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A little of the history of the place. The “Pink Palace”, circa 1896, features beautiful period architectural details and a massive turret. The entry foyer and elaborate and ornate staircase are impressive to see as you enter the front door. You will see quarter-sawn “Tiger Oak” floors and woodwork throughout and magnificent stained and leaded glass windows. The “turret” rooms are located on each level of the house are as you might imagine round and filled with light. Great for sitting or reading.

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This glorious mansion began its history as a Gentleman’s Club and Casino for the male residents of St. James Court and Belgravia Court to relax and unwind. They enjoyed a good cigar, brandy, stimulating conversation and cards, as well as other past times including the services of  ladies of the evening.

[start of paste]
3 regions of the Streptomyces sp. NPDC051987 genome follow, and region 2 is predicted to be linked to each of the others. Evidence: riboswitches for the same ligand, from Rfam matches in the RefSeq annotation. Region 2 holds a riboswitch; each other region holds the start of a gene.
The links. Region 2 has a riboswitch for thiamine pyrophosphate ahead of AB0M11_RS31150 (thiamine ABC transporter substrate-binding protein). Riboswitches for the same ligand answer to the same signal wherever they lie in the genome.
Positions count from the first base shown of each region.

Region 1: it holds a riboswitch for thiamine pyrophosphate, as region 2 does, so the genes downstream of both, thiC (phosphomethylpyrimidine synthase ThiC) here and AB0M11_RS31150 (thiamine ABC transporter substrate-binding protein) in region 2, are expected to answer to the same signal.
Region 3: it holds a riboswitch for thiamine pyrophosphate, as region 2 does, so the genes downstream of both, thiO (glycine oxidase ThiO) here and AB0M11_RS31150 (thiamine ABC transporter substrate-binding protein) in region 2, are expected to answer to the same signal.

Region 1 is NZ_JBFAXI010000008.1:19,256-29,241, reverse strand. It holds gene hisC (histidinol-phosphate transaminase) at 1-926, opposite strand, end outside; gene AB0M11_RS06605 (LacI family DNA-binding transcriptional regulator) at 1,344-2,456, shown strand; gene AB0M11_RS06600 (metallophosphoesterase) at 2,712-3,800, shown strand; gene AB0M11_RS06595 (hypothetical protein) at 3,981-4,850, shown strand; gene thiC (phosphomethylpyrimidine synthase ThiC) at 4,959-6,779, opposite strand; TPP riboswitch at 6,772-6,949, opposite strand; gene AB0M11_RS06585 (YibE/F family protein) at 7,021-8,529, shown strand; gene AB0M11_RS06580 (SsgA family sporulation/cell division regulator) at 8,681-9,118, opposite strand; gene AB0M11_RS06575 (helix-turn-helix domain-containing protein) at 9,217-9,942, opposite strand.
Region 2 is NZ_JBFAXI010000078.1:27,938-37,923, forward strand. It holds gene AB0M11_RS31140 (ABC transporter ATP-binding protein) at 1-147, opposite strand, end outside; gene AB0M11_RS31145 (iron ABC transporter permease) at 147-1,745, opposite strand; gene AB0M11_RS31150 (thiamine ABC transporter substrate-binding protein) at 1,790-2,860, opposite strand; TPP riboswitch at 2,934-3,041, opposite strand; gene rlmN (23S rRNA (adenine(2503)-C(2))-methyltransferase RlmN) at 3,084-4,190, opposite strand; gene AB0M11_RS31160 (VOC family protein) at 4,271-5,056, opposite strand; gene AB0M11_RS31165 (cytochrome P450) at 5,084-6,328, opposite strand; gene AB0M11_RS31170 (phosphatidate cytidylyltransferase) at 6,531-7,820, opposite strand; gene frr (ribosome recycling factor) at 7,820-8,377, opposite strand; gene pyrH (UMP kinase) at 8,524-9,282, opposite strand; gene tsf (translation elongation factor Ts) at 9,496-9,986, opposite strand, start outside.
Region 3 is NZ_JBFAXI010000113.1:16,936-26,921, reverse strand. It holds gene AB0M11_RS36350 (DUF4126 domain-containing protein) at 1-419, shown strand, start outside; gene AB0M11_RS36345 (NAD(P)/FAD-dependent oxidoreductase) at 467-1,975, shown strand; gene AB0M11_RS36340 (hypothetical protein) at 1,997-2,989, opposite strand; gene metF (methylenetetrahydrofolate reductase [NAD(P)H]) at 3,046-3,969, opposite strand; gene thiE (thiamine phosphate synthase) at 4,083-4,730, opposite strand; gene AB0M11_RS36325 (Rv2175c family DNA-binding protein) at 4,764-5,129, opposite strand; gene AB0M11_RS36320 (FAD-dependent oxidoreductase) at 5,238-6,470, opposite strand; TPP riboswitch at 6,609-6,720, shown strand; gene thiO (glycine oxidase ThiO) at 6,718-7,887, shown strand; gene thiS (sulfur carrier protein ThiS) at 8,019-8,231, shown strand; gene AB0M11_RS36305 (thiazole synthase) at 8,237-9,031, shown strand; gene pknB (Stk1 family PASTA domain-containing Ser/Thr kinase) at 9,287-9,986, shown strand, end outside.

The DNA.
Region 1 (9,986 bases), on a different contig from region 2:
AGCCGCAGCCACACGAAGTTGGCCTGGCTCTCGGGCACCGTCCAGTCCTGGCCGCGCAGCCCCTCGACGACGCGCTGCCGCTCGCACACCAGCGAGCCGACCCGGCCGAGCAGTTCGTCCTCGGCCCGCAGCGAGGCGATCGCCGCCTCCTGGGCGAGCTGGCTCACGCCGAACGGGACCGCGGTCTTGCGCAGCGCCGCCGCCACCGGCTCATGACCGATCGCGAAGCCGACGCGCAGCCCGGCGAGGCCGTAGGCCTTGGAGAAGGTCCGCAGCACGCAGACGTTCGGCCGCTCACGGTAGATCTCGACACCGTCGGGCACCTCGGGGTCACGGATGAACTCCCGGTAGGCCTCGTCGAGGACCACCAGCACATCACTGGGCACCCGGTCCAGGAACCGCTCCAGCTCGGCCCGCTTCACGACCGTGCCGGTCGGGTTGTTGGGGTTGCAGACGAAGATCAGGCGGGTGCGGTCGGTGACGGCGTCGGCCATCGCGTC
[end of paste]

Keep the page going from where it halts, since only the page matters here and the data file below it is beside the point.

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The Gentleman’s Club was in existence for only a few years before it was sold to the local chapter of the Woman’s Christian Temperance Union who bought the mansion for  their headquarters and promptly painted the red brick structure pink. Hence the “Pink Palace.”

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It is said the Pink House is haunted by a friendly ghost named Aviary.

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He only appears at times of danger to warn the residents…

You can see Aviary in the mirror above the fireplace.

It was on a very merry day in May…..

 

 

 

A COMEDY TONIGHT!

Comedy of Errors

 

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Saw a production of Kentucky Shakespeare’s Comedy of Errors in Central Park last night in Old Louisville. Matt Wallace’s merry band of players brought this hilarious play of mistaken identity to vivid life on the outdoor stage. Even if you don’t understand every single word of the Elizabethan tongue you will have no problem following the action.